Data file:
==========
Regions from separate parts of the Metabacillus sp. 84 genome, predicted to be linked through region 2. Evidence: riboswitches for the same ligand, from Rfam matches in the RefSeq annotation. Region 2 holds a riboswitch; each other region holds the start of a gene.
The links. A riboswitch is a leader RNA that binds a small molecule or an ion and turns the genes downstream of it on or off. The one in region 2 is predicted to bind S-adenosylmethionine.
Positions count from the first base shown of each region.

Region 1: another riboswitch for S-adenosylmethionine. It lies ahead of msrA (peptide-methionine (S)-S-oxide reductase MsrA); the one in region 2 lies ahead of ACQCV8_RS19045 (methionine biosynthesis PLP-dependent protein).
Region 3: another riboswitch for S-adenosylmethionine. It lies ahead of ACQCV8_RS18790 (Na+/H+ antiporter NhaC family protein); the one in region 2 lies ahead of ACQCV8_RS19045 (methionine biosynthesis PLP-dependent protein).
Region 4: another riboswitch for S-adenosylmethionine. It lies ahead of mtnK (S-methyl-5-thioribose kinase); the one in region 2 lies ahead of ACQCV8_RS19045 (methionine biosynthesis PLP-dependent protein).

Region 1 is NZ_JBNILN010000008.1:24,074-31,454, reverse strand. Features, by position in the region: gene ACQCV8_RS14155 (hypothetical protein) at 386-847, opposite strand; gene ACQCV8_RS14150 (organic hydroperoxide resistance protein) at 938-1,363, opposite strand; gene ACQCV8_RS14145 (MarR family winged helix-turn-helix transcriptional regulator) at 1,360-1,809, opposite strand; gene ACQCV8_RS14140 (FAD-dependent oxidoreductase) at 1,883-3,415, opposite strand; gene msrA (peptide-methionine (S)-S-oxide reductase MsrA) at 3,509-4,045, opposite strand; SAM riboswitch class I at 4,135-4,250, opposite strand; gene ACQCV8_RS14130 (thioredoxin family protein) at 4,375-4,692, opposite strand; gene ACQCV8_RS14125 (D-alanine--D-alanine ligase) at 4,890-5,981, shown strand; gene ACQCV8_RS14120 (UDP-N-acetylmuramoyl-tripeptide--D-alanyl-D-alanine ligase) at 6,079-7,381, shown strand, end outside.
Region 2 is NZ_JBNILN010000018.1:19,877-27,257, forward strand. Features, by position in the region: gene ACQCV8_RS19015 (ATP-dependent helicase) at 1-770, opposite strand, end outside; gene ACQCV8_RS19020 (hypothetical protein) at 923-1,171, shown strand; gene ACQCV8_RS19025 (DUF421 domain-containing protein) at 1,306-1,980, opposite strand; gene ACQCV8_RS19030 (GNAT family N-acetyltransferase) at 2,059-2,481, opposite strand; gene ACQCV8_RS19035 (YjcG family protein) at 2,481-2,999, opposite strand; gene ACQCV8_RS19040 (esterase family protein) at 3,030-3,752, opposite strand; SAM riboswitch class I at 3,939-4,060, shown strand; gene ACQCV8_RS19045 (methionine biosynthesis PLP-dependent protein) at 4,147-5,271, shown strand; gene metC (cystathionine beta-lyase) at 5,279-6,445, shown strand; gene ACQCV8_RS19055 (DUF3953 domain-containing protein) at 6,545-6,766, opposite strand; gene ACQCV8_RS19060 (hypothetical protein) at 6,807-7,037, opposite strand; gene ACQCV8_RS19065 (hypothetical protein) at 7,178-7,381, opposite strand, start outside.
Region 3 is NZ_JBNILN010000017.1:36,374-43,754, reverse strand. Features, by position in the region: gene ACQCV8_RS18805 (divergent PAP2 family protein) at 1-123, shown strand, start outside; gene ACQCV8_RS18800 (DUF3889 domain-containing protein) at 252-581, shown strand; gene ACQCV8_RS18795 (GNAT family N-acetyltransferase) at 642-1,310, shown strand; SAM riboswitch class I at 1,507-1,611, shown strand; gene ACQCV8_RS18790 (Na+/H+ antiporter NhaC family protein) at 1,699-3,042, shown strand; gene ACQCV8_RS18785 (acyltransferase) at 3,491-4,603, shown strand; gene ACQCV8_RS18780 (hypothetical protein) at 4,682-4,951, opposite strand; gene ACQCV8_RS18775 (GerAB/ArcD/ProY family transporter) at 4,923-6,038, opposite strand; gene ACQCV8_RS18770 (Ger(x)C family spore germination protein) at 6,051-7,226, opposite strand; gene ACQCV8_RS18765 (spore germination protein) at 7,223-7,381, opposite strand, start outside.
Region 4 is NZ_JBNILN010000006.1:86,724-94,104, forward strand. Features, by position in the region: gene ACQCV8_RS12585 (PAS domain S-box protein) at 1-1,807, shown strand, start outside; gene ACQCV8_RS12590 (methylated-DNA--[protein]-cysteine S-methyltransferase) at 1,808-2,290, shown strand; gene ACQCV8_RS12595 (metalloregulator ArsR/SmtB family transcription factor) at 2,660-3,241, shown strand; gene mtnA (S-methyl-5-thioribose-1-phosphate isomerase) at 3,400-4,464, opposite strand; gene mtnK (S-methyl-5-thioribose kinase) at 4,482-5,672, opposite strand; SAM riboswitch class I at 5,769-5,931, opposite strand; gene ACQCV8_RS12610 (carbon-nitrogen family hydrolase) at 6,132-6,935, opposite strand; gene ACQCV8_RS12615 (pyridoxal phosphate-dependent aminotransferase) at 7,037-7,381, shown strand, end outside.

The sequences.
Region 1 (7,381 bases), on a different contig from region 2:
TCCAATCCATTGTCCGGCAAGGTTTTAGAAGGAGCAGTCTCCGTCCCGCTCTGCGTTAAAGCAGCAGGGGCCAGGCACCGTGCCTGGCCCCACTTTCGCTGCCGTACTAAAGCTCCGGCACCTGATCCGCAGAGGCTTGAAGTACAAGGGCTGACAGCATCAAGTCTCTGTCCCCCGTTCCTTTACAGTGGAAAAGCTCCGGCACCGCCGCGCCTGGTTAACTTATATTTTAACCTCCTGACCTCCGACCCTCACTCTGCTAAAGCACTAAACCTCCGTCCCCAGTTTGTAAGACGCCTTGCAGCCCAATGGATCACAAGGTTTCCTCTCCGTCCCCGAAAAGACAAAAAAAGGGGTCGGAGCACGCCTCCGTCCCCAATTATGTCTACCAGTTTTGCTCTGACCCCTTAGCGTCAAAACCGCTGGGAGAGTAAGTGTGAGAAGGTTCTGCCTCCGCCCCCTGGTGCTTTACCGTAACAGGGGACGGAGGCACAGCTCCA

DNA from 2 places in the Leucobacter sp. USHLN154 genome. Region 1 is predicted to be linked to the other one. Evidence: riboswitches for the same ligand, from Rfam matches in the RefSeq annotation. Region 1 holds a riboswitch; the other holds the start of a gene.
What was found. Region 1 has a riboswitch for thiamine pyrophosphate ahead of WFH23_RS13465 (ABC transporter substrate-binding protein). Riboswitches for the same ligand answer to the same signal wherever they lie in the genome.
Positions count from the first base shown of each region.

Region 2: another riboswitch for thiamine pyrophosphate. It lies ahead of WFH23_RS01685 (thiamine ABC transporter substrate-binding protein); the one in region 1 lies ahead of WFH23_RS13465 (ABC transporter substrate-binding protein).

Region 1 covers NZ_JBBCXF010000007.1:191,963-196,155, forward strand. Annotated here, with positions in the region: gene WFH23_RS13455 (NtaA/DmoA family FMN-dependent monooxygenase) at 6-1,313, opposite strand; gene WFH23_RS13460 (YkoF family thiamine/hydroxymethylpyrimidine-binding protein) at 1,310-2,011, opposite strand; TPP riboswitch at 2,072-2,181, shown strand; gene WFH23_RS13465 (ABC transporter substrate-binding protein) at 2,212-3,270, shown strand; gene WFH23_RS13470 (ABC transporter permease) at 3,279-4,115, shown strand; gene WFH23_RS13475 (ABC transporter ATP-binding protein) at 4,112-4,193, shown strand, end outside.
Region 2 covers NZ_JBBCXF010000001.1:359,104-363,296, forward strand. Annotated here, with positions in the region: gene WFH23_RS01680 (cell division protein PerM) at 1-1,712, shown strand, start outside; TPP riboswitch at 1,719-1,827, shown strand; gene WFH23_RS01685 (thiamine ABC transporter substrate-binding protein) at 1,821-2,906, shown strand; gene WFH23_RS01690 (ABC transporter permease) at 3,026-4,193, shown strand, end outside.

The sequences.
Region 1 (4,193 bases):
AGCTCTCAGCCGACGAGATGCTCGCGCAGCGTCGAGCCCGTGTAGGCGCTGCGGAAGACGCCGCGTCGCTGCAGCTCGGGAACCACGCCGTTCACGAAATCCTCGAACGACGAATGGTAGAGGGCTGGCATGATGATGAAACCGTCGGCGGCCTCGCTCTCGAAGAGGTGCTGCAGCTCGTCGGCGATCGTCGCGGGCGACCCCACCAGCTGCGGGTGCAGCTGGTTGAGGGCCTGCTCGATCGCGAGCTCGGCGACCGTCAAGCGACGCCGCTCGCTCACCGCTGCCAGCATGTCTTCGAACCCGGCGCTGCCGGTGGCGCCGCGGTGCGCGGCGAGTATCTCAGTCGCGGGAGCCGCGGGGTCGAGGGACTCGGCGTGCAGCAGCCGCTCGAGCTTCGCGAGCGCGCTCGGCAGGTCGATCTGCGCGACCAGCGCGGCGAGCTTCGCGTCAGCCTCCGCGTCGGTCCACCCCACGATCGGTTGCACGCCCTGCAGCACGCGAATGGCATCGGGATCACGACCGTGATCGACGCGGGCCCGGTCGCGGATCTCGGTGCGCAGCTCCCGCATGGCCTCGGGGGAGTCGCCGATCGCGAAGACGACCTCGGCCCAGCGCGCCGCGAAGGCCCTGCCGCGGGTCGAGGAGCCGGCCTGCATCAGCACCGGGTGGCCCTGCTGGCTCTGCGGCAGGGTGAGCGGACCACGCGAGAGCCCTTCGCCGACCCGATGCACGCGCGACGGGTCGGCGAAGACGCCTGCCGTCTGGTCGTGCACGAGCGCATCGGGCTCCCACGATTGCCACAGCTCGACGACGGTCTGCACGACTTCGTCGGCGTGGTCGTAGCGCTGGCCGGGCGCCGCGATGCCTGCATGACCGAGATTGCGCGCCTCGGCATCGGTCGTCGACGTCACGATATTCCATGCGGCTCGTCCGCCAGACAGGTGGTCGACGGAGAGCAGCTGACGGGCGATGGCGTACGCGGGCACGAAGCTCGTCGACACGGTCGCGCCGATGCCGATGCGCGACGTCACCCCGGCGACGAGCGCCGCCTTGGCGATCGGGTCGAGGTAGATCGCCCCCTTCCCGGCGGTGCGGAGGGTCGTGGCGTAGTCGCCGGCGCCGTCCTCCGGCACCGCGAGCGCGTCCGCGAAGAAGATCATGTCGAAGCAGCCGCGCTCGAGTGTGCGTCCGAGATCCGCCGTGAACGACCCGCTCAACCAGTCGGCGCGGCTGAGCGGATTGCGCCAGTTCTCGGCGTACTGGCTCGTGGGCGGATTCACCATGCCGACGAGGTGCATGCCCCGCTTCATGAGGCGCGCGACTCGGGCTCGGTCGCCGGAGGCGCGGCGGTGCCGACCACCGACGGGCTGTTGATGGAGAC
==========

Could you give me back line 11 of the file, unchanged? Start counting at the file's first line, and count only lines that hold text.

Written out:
The sequences.